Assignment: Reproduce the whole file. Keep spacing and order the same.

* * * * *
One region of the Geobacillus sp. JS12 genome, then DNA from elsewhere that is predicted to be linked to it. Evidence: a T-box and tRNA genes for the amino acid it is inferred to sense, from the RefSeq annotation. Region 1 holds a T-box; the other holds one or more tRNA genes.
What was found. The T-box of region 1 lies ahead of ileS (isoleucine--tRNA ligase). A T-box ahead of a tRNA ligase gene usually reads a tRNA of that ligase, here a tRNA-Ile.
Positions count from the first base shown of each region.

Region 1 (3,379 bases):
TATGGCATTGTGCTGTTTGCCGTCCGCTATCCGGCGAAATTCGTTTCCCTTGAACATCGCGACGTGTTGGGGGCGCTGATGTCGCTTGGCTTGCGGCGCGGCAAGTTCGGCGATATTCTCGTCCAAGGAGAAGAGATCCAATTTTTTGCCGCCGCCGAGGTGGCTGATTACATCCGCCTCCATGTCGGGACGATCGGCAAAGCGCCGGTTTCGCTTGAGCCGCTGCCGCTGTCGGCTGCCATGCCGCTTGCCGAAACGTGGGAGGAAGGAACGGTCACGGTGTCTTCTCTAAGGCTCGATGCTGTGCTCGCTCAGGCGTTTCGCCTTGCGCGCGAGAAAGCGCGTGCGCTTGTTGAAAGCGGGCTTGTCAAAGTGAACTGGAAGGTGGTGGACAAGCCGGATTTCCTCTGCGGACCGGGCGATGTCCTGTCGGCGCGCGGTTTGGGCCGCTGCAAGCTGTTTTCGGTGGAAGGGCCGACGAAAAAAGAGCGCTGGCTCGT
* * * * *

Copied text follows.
One region of the Geobacillus sp. JS12 genome, then DNA from elsewhere that is predicted to be linked to it. Evidence: a T-box and tRNA genes for the amino acid it is inferred to sense, from the RefSeq annotation. Region 1 holds a T-box; the other holds one or more tRNA genes.
What was found. The T-box of region 1 lies ahead of ileS (isoleucine--tRNA ligase). A T-box ahead of a tRNA ligase gene usually reads a tRNA of that ligase, here a tRNA-Ile.
Positions count from the first base shown of each region.

Region 1 (3,379 bases):
TATGGCATTGTGCTGTTTGCCGTCCGCTATCCGGCGAAATTCGTTTCCCTTGAACATCGCGACGTGTTGGGGGCGCTGATGTCGCTTGGCTTGCGGCGCGGCAAGTTCGGCGATATTCTCGTCCAAGGAGAAGAGATCCAATTTTTTGCCGCCGCCGAGGTGGCTGATTACATCCGCCTCCATGTCGGGACGATCGGCAAAGCGCCGGTTTCGCTTGAGCCGCTGCCGCTGTCGGCTGCCATGCCGCTTGCCGAAACGTGGGAGGAAGGAACGGTCACGGTGTCTTCTCTAAGGCTCGATGCTGTGCTCGCTCAGGCGTTTCGCCTTGCGCGCGAGAAAGCGCGTGCGCTTGTTGAAAGCGGGCTTGTCAAAGTGAACTGGAAGGTGGTGGACAAGCCGGATTTCCTCTGCGGACCGGGCGATGTCCTGTCGGCGCGCGGTTTGGGCCGCTGCAAGCTGTTTTCGGTGGAAGGGCCGACGAAAAAAGAGCGCTGGCTCGT